Scottish Rural Communities Benefit from Fuel Poverty Grant
Over 200 residents in rural homes across Scotland will be cosier this winter after the success of an initiative set-up to combat fuel poverty.
Edinburgh-based RSABI, the charity behind the project, is celebrating after significantly reducing fuel poverty numbers in isolated homes across the country.
Since 2006, The ScottishPower Energy People Trust has ploughed almost £50,000 into the project – the RSABI Fuel Poverty Fund.
RSABI was founded in 1897 as The Royal Scottish Agricultural Benevolent Institution and set-up to help Scottish tenant farmers and their dependents who were in need. The charity has now extended a helping hand to all distressed people who have worked on the land in rural areas across Scotland.
The project first received a financial boost from the ScottishPower Energy People Trust in August 2006 to initially cover a year’s activity aiming to provide crisis funding to highly vulnerable clients struggling with fuel bills. The initiative also offered benefit health checks to customers and a check to ensure that all eligible energy grants were being applied for.
After the impressive results from the initial year, the project reapplied for additional funding from the Trust in July 2007 and was successfully awarded a further £34,500 to extend the initiative for another year, finishing up in the summer of 2008.
The ScottishPower Energy People Trust was established in November 2005 to fund not-for-profit organisations that help vulnerable people including families, young people, the disabled and the elderly who need to spend more than 10% of their income on energy bills.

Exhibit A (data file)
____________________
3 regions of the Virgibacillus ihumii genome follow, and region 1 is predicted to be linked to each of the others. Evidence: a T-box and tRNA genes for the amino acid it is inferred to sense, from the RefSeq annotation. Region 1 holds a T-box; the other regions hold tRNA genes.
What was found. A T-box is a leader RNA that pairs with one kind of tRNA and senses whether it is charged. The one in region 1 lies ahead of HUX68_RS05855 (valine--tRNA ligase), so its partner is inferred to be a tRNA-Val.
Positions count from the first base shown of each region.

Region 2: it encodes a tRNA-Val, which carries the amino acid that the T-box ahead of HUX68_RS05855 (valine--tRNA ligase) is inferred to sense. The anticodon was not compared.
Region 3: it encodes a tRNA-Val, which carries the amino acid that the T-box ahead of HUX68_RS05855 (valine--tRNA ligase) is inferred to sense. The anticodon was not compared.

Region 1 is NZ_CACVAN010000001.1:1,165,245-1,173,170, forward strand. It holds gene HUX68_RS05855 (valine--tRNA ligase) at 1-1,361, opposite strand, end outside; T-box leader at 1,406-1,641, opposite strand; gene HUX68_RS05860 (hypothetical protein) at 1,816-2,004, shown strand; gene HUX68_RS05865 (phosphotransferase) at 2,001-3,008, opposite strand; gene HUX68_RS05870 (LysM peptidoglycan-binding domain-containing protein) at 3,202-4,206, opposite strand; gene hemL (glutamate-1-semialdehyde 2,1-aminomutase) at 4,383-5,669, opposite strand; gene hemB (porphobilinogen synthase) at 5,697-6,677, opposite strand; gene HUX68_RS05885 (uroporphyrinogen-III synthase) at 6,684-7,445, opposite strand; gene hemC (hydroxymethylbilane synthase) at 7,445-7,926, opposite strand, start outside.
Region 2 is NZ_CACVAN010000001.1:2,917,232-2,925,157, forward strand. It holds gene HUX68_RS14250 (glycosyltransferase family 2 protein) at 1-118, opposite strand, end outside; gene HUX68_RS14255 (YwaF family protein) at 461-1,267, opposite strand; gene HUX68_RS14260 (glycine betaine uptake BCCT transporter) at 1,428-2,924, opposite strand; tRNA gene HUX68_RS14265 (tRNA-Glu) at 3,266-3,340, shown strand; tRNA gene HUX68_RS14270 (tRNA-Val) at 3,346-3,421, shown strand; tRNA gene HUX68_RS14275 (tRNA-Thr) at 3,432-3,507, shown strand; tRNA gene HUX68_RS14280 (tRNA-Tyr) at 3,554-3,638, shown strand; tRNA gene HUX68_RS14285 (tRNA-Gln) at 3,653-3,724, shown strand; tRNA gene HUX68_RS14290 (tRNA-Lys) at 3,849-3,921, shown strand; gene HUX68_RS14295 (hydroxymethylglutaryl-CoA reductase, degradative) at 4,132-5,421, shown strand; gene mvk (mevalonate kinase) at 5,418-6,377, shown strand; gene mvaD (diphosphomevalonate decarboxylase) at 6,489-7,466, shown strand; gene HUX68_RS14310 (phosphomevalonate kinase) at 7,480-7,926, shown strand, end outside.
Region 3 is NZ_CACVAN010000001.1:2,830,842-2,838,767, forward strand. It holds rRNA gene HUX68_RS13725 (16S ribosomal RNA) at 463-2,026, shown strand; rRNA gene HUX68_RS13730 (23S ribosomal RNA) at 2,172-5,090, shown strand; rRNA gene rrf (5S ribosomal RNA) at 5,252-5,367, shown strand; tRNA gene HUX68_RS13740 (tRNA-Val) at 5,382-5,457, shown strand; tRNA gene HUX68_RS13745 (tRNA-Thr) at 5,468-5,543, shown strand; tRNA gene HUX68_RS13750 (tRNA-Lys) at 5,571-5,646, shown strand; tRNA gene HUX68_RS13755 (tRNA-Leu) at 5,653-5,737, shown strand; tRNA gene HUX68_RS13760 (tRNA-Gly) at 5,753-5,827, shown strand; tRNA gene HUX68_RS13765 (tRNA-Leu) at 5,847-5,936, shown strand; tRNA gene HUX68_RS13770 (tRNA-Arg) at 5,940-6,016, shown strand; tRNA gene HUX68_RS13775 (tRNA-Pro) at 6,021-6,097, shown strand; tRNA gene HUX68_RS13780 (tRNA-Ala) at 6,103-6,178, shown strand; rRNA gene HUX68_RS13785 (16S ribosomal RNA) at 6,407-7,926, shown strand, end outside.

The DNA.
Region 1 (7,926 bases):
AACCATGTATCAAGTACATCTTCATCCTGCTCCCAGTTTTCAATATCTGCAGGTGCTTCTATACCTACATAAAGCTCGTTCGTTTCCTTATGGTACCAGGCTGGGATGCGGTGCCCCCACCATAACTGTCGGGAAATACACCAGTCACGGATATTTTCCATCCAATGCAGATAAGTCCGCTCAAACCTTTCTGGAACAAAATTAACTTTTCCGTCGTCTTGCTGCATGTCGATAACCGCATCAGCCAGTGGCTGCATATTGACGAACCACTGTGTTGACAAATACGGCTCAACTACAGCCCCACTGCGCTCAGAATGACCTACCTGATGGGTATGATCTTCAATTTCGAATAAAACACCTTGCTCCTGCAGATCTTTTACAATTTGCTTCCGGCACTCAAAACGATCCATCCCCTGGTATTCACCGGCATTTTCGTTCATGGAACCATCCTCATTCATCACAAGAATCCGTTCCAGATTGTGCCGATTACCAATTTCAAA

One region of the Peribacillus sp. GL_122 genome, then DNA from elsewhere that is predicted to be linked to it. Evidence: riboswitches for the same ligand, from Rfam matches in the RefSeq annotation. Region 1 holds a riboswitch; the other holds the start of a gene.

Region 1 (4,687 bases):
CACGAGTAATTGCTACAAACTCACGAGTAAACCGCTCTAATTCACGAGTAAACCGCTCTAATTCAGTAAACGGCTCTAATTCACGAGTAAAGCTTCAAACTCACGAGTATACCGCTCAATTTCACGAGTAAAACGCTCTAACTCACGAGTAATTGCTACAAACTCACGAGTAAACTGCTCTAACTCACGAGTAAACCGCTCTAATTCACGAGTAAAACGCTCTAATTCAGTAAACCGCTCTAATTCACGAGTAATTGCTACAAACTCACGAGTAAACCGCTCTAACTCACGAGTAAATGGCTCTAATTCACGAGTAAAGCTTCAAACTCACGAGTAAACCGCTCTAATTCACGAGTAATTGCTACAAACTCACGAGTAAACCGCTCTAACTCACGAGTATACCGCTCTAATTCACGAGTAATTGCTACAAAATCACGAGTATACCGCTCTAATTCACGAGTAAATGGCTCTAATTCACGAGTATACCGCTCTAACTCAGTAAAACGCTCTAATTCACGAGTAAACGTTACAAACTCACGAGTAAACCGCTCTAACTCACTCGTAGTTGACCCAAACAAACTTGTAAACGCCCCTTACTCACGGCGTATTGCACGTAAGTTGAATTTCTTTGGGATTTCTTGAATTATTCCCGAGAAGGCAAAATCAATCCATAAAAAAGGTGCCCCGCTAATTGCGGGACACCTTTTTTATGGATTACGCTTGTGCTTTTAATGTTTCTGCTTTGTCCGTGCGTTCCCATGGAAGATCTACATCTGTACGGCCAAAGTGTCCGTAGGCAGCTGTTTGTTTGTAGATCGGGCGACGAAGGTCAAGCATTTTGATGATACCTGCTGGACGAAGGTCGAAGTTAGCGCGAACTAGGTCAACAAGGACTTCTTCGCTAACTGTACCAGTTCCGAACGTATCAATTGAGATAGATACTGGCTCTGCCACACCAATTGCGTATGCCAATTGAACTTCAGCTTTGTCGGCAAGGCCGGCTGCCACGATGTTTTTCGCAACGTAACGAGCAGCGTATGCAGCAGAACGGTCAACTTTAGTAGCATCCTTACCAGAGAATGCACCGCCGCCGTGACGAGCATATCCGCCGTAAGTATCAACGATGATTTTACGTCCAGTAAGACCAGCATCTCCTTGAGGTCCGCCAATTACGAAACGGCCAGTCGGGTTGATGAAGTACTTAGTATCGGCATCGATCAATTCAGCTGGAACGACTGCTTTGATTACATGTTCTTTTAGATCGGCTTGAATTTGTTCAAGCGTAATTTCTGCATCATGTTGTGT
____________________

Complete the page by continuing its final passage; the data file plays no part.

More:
Ann Loughrey, ScottishPower’s Head of Corporate Social Responsibility and The ScottishPower Energy People Trust’s Company Secretary said:
“Fuel poverty affects so many households across the country, especially during the colder months, and it’s important that people affected are aware of the wide range of grants available to help them avoid the problem.
“We’re really impressed with the success of the RSABI Fuel Poverty Fund and are confident that the service has made a real impact on the lives of the 233 people to benefit.
“The Trust was set up specifically to award funds to projects dealing directly with vulnerable people and RSABI has proved that this is the most successful way to help alleviate fuel poverty across the country.”
The project’s crisis fund was used to pay fuel bills for people experiencing severe hardship and who were classed as living in fuel poverty. These payments were made directly to fuel providers, when possible.
John Macfarlane, Welfare Manager at RSABI, said:
“We are entirely confident that this initiative has alleviated fuel poverty in isolated households across Scotland, who would otherwise have severely struggled to cope. We are most grateful to the ScottishPower Energy People Trust for that.”
“Due to the success of the Trust’s funding, the RSABI Fuel Poverty Fund is continuing to assist vulnerable people - particularly older people - living in fuel poverty over the winter period through the Plough Scotland initiative.
“The project kicked off in October last year and has recently finished, successfully raising funds over the difficult winter period. The initiative aimed to plough between 12 and 15 acres in every one of Scotland’s 33 traditional counties before Christmas and we’ve achieved that. We’re still tallying up totals, but we’re confident that donations will be high thanks to contributions from members of the public and companies like Wiseman Dairies and Diageo.”
So far, the ScottishPower Energy People Trust has awarded over £4.5m to 103 projects helping over 243,000 individuals in over 105,000 households throughout Britain.
Tuesday, January 06, 2009